Remember the human condition when planning the hybrid workplace
As vaccination campaigns ramp up and businesses adjust their work models to adopt hybrid scenarios, the tenacity and adaptability of a mobile workforce are being tested once again. Michaela Voller, Chief HR Officer at Dimension Data, discusses why employee well-being forms the cornerstone of a successful return to work strategy.
The recent release of the 2021 edition of the Global Workplace Report provides vital insight into the future of work as businesses globally shift towards a hybrid workforce model. The report reveals that 84% of organisations believe that employees prefer remote working – but just 30% of employees would prefer to work from home full time. This disconnect has highlighted the need for a transformed approach to how we lead our teams and ensure that their mental health and well-being remains at the forefront.
Flexible vs hybrid – there is a distinct difference
Flexible working is the practice of letting employees work where, how and when they want. Some days it may be from the office, some days from home or entirely remote – wherever the employee feels they can deliver the best work at the time.
As with flexible working, hybrid working is a model that gives employees structured options around where their workspace will be and their working schedules. What is specific with the hybrid working model is the emphasis on having both a physical and a digital workplace. The core point is to give all employees – remote or not – the full employee experience (EX), regardless of where they do their work.
Leadership must be humanised
As hard as it can be to humanise work at all, hybrid is the hardest. Leaders must evolve the way they lead, turning towards a more human leadership approach to support – and keep – their valuable people.
A heightened level of understanding and compassion towards each team member’s personal situation is necessary, even as things begin to return to some sort of normality. Mental well-being, just as much as physical well-being, must be normalised if we want employees to thrive. Grappling with the pandemic and events of the last two years, it is more important now than ever to create a culture where vulnerability is accepted and it’s okay to talk about mental challenges.
Businesses that initiated wellness programmes while their employees remained at home during the more rigid periods of lockdown must continuously evolve and grow these initiatives as their employees return to work – wherever that may be.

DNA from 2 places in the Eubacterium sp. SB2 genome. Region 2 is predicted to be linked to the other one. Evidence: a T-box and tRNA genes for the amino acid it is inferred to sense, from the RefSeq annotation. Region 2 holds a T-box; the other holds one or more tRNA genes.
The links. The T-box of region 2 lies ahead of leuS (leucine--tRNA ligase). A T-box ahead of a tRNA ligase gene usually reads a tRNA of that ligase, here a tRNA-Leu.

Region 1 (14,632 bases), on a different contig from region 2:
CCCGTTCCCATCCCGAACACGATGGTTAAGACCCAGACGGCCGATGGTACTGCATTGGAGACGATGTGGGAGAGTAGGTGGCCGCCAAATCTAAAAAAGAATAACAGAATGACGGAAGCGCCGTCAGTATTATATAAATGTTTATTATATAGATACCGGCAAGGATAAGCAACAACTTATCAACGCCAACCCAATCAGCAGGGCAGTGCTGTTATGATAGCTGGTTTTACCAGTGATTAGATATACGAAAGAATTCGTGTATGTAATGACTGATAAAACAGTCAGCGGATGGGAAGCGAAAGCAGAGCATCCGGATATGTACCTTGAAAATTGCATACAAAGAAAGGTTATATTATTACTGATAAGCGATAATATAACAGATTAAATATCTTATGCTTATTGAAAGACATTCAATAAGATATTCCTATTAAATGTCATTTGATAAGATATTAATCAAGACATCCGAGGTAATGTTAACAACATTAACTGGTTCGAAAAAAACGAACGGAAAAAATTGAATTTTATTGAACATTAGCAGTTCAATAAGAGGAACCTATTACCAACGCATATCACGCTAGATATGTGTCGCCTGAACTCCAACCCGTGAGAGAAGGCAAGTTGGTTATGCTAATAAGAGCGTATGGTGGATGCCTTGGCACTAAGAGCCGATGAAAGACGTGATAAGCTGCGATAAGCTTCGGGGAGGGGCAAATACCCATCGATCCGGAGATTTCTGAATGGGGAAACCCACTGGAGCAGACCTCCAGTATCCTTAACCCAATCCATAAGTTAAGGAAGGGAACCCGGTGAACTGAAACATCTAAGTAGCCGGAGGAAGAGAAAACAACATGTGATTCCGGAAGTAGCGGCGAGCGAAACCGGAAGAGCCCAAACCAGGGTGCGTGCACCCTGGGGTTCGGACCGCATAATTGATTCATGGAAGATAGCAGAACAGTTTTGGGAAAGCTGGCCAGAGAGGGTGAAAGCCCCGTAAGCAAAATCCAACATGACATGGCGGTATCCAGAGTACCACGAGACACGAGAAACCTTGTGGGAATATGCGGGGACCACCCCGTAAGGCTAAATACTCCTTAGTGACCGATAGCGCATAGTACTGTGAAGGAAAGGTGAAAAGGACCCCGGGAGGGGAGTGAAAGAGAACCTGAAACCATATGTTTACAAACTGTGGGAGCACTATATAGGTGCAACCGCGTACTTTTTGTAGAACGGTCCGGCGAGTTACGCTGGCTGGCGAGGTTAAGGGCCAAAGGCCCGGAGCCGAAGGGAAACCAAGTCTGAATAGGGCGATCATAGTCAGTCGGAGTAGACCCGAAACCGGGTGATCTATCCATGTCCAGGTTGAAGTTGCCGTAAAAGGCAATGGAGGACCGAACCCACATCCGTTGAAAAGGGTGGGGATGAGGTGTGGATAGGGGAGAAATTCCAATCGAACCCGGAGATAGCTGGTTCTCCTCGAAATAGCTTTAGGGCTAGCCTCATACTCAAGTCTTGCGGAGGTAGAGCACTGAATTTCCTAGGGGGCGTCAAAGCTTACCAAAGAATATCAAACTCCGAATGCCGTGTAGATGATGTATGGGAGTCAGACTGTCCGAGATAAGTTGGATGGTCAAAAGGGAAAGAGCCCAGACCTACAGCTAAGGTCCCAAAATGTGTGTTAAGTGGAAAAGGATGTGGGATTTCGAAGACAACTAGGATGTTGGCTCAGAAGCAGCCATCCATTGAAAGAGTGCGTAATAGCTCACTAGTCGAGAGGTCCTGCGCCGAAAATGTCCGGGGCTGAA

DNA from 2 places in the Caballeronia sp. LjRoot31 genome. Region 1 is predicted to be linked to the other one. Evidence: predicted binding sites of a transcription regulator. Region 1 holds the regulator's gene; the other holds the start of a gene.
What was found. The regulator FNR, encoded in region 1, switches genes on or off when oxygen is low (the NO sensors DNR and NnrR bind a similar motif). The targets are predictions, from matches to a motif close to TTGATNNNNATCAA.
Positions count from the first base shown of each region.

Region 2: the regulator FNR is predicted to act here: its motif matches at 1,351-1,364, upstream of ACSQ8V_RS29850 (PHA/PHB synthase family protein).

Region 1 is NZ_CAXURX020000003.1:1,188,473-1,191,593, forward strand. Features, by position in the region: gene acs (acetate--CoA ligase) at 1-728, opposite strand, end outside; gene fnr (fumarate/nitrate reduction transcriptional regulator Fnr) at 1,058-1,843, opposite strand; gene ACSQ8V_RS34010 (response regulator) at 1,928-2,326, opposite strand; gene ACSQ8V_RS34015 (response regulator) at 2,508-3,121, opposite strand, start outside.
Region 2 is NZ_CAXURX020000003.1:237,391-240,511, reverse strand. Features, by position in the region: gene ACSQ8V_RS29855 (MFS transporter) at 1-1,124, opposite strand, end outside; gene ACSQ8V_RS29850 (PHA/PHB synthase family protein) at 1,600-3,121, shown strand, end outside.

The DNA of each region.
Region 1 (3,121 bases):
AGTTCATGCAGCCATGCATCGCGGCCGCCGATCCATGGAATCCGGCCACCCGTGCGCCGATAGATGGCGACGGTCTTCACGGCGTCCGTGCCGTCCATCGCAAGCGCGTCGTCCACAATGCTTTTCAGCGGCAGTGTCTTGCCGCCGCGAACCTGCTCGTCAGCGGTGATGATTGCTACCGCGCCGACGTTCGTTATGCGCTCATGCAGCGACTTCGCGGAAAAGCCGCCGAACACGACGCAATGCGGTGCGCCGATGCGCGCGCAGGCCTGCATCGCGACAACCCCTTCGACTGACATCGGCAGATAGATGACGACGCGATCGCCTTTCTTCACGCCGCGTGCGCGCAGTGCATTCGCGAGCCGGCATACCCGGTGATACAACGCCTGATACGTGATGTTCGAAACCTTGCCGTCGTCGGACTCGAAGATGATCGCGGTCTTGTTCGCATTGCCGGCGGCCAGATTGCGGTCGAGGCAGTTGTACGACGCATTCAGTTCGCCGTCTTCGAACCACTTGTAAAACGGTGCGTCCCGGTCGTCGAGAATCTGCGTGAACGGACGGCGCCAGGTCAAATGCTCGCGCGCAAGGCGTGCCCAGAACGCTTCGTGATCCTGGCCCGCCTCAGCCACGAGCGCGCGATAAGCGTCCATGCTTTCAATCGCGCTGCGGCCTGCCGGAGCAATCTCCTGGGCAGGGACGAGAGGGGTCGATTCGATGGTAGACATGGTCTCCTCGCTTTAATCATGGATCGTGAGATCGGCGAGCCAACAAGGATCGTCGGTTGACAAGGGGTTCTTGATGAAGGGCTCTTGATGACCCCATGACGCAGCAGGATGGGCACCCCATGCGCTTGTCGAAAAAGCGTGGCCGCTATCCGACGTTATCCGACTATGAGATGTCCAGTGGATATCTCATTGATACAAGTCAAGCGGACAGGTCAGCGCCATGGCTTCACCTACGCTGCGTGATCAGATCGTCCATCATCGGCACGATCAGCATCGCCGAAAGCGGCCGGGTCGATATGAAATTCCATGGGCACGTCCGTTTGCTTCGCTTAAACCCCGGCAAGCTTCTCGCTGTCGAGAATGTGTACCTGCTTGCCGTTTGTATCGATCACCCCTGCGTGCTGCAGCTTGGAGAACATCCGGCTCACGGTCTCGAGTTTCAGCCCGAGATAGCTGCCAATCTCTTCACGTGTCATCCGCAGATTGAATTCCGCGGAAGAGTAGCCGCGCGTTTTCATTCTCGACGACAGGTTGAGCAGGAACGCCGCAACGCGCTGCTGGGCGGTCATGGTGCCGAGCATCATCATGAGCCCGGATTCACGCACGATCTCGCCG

Some of the initiatives that we at Dimension Data have put forward right from the beginning of the pandemic, such as Wellness Wednesdays, for example, have certainly had a massive impact on our workforce. We are looking at ways to build on these programmes with our Hybrid Workforce campaign that uses tech enhanced productivity tools to enable employees to fully embrace, and thrive, in the renewed work landscape.
So how can this return to the office be co-ordinated in a way that doesn’t overwhelm the employee?
1. Tune into and adopt a corporate cadence
Co-ordination has traditionally been on the organisation's terms. Leaders naturally want to tell people that they must be in the office on a Monday, Wednesday, Friday or between specific times. But, when correctly implemented into a management routine, the fundamental role of a cadence is to drive collaboration among team members through creativity and connection when they are in the office, and give them the time and space they need to concentrate at home or in a quiet place.
Establishing a rhythm of work and communication between leaders and employees, with clear expectations and frequent feedback, makes them feel more integrated and therefore more comfortable to embrace new conditions.
2. Understand that boundaries are now more important than ever
The coveted work-life balance is something that most employees are battling with. Because businesses have these technology tools that enable employees to work anywhere, any place, from any device, they are suffering the burden of ambiguity. The blurring of boundaries between personal and professional lives that has become the new normal for many simply cannot be sustained. Employees must be given the space to set clear boundaries and put limits in place.
3. Add humanITy back into IT
Companies that will thrive in the future are those that add the human back into the technology.
Too many organisations appear to be overlooking their people. Technology is undoubtedly an important part of future workforce planning, but the transition to a hybrid workforce requires a ‘people-first’ strategy, one that establishes the skills, agility and learning culture an organisation and its workforce need to be successful.
The singular truth remains that no matter how much we invest in technology, it is people that represent the beating heart of our organisations.
4. Recognise that priorities have shifted
For many, the pandemic precipitated a shift in priorities. There is a widening mismatch between the job environment employees want – and now expect – and the one their organisations have. People are realising they can work very effectively without spending several hours per week commuting to an office, for example. Leaders must get on the same page with employees by reconceptualising what it means for people to be part of the business and they must understand that more and more, working will be on the individual’s terms.
People are struggling
Businesses that don’t see this and place it at the core of their return to work strategies are facing a crisis. Whether employees are working remotely, at the office, or a hybrid of the two, it is important to remember that the situation is fluid. Plans will change, models must adapt and organisations, like people, will sometimes misstep – but if leaders aren’t able to meet this shift, their organisations are the most at risk as the post-pandemic workforce takes shape.